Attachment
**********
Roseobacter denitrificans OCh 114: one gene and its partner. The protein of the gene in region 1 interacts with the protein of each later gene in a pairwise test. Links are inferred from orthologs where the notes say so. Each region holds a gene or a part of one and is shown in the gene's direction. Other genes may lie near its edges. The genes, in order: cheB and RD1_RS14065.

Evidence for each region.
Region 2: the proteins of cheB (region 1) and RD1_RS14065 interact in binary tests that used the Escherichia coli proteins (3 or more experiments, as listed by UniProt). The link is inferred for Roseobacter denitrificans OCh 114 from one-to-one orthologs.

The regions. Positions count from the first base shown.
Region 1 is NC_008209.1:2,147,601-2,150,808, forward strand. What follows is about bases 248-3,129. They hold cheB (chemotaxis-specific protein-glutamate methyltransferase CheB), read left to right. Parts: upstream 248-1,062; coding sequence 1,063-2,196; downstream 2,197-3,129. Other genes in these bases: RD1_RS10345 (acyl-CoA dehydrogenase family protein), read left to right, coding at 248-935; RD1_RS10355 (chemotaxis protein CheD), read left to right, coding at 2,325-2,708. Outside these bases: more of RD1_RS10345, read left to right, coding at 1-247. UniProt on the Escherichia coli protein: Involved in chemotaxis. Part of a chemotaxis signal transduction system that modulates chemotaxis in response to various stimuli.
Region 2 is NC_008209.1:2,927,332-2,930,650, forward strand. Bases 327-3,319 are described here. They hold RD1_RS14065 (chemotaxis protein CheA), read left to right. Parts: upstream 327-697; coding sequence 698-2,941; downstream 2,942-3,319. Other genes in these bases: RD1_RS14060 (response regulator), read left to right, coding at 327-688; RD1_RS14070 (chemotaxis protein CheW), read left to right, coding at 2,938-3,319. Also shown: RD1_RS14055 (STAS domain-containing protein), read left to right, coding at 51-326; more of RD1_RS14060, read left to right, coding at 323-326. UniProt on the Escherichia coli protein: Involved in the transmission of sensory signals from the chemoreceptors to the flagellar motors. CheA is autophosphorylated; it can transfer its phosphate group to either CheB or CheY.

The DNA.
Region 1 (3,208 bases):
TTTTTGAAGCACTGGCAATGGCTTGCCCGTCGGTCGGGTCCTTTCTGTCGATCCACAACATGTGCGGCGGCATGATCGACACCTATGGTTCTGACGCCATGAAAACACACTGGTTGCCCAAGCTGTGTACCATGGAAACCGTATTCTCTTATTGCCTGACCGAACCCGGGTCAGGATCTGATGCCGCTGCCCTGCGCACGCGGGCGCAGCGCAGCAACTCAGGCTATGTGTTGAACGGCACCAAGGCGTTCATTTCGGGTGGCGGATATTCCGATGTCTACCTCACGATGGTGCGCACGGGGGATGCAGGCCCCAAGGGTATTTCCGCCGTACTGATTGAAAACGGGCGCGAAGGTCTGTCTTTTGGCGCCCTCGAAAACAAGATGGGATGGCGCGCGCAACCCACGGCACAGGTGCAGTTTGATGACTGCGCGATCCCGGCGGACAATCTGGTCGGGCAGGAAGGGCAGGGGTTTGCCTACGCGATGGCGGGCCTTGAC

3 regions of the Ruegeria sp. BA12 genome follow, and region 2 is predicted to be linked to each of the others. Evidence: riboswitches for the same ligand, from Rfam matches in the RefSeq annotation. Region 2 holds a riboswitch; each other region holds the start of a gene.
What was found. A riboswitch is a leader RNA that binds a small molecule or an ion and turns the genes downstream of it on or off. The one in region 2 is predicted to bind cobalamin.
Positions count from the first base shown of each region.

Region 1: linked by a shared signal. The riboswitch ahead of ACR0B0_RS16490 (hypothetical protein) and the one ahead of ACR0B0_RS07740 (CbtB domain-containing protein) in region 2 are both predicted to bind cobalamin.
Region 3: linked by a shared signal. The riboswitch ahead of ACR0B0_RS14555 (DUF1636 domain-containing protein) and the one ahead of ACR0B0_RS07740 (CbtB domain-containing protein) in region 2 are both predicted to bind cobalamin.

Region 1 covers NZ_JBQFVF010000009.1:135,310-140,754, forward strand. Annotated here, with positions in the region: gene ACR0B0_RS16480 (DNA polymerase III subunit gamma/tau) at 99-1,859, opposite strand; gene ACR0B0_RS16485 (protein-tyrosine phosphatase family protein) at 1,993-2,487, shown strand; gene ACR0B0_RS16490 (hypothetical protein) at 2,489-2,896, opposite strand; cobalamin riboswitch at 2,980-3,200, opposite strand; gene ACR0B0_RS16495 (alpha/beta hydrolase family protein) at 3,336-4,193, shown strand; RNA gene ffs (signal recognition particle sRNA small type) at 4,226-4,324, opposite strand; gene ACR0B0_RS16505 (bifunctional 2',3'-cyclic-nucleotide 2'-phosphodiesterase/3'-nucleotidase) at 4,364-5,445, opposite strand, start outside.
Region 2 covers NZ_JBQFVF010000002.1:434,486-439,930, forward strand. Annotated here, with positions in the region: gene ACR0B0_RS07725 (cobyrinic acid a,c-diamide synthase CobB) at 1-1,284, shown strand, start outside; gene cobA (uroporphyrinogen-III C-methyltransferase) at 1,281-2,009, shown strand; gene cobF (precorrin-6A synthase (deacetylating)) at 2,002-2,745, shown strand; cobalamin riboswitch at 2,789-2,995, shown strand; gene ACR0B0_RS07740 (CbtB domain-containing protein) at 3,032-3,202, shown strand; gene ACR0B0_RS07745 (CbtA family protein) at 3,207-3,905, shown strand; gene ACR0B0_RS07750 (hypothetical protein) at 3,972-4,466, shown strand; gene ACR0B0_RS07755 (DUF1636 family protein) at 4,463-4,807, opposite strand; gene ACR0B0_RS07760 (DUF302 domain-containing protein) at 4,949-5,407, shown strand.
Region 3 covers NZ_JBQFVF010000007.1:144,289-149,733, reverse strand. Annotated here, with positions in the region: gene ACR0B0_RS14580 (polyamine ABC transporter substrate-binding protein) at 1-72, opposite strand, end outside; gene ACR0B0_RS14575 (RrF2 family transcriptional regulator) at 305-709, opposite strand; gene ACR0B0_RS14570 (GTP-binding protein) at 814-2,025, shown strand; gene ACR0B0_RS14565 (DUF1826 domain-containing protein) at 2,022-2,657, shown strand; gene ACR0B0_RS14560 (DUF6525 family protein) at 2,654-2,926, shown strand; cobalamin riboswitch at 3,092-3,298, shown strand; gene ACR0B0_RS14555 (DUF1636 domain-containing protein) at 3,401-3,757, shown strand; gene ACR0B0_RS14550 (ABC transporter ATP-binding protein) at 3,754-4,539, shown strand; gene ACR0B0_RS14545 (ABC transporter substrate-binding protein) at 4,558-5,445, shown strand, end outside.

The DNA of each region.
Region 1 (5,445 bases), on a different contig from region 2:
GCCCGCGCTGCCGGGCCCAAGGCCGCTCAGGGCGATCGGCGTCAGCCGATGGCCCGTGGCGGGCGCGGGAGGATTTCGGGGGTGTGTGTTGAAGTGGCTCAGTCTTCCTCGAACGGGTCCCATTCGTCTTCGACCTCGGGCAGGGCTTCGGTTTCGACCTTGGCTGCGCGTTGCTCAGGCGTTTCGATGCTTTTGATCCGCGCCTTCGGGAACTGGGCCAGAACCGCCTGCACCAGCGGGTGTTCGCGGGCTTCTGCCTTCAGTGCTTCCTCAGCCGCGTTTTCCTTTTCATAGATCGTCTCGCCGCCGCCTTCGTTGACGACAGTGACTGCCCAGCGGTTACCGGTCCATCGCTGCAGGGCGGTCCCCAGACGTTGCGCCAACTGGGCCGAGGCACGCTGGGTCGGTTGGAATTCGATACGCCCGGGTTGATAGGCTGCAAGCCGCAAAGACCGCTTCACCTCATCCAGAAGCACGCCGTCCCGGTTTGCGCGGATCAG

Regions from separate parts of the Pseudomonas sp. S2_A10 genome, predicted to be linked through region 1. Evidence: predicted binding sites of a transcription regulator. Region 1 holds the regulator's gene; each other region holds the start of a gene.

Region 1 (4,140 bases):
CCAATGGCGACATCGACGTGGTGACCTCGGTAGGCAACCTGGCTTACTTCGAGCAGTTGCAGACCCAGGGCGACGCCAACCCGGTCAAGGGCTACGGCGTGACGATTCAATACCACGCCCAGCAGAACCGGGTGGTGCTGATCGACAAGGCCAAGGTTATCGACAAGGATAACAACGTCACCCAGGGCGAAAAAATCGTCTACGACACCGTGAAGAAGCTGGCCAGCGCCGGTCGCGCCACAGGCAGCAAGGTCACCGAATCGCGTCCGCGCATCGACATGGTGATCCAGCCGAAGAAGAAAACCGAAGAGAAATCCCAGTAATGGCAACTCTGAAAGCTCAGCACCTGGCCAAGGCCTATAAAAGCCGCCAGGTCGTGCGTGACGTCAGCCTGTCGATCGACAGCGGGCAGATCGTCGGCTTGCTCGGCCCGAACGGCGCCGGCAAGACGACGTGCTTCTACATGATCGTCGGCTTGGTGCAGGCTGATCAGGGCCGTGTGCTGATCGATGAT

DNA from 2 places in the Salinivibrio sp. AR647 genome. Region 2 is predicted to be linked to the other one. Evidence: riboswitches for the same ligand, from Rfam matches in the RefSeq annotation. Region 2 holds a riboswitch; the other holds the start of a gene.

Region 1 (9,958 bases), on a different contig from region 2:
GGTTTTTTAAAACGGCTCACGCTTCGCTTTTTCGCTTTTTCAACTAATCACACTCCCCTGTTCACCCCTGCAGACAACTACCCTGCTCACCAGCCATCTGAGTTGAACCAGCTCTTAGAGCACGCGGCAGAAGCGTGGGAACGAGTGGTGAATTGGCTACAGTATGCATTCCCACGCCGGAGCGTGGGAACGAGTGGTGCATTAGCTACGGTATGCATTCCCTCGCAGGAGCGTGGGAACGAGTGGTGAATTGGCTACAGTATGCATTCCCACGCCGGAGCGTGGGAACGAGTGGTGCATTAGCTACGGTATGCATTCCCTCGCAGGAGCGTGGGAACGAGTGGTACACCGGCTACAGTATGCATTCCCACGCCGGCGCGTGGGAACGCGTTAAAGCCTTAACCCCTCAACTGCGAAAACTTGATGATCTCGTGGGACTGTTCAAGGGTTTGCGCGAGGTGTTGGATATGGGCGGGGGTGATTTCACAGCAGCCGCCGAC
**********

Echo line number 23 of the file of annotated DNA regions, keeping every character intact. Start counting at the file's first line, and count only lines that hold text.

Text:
CCAATGGCGACATCGACGTGGTGACCTCGGTAGGCAACCTGGCTTACTTCGAGCAGTTGCAGACCCAGGGCGACGCCAACCCGGTCAAGGGCTACGGCGTGACGATTCAATACCACGCCCAGCAGAACCGGGTGGTGCTGATCGACAAGGCCAAGGTTATCGACAAGGATAACAACGTCACCCAGGGCGAAAAAATCGTCTACGACACCGTGAAGAAGCTGGCCAGCGCCGGTCGCGCCACAGGCAGCAAGGTCACCGAATCGCGTCCGCGCATCGACATGGTGATCCAGCCGAAGAAGAAAACCGAAGAGAAATCCCAGTAATGGCAACTCTGAAAGCTCAGCACCTGGCCAAGGCCTATAAAAGCCGCCAGGTCGTGCGTGACGTCAGCCTGTCGATCGACAGCGGGCAGATCGTCGGCTTGCTCGGCCCGAACGGCGCCGGCAAGACGACGTGCTTCTACATGATCGTCGGCTTGGTGCAGGCTGATCAGGGCCGTGTGCTGATCGATGAT